The idea is always most important to me. In music videos especially, the idea is almost everything. Pretty visuals don't matter if there’s not much of a story behind it. Also, I don’t like feeling bored, and my attention span is very limited. So I like music videos that are short, that tell a compelling story.
Commercials are a different, more contained kind of filmmaking simply due to the typical time restrictions, but the idea is still the most important element to me. I like commercials that evoke an emotional response. For example, there was this beautiful commercial from Volvo a couple of years ago called The Swell. It’s a story of a woman going surfing. Everything involved from casting, cinematography, light, voice over, all of this made me want to go to the nearest beach and swim, surf, meditate. I sometimes watch it to remind myself that the story can be told in a simple, humble way, and still evoke lots of visceral emotion.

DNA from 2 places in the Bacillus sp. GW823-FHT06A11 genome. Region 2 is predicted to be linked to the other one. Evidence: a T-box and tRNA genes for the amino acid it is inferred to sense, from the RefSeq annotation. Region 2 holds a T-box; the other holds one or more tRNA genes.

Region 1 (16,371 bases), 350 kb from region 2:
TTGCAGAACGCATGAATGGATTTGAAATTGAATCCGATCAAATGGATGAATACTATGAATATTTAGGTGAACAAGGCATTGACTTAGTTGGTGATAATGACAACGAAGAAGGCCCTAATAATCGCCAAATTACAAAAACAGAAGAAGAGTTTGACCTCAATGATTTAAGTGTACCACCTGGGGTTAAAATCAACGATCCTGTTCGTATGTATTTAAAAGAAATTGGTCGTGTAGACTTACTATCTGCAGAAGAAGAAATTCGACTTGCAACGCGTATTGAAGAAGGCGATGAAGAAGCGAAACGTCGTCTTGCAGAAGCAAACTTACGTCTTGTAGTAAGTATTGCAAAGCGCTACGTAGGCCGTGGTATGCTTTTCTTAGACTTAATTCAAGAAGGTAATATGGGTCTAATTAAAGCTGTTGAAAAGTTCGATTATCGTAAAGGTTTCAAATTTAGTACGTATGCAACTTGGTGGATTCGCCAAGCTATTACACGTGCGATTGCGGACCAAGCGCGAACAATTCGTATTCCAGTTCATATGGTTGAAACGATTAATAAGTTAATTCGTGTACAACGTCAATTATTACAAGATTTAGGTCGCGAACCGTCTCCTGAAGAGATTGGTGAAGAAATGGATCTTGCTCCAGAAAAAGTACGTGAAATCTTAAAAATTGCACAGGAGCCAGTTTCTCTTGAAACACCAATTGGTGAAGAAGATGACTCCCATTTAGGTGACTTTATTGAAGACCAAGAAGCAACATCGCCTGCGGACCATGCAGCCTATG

You recently released LASS music video Dreamers, how did this come about?
A friend of mine introduced me to LASS, a super talented, up-and-coming synth-pop artist from Poland. She was living in NYC for a couple of months last summer, and she was looking for a director to shoot a music video for her new EP, Dreamers. I met her at a bar, and we immediately had great chemistry. She gave me total creative freedom with just a short brief: make a story about love.
"I got lucky on this one; I had the support of a super pro production company - Papaya Films - and I had a great director of photography working with me - Todd A Somodevilla."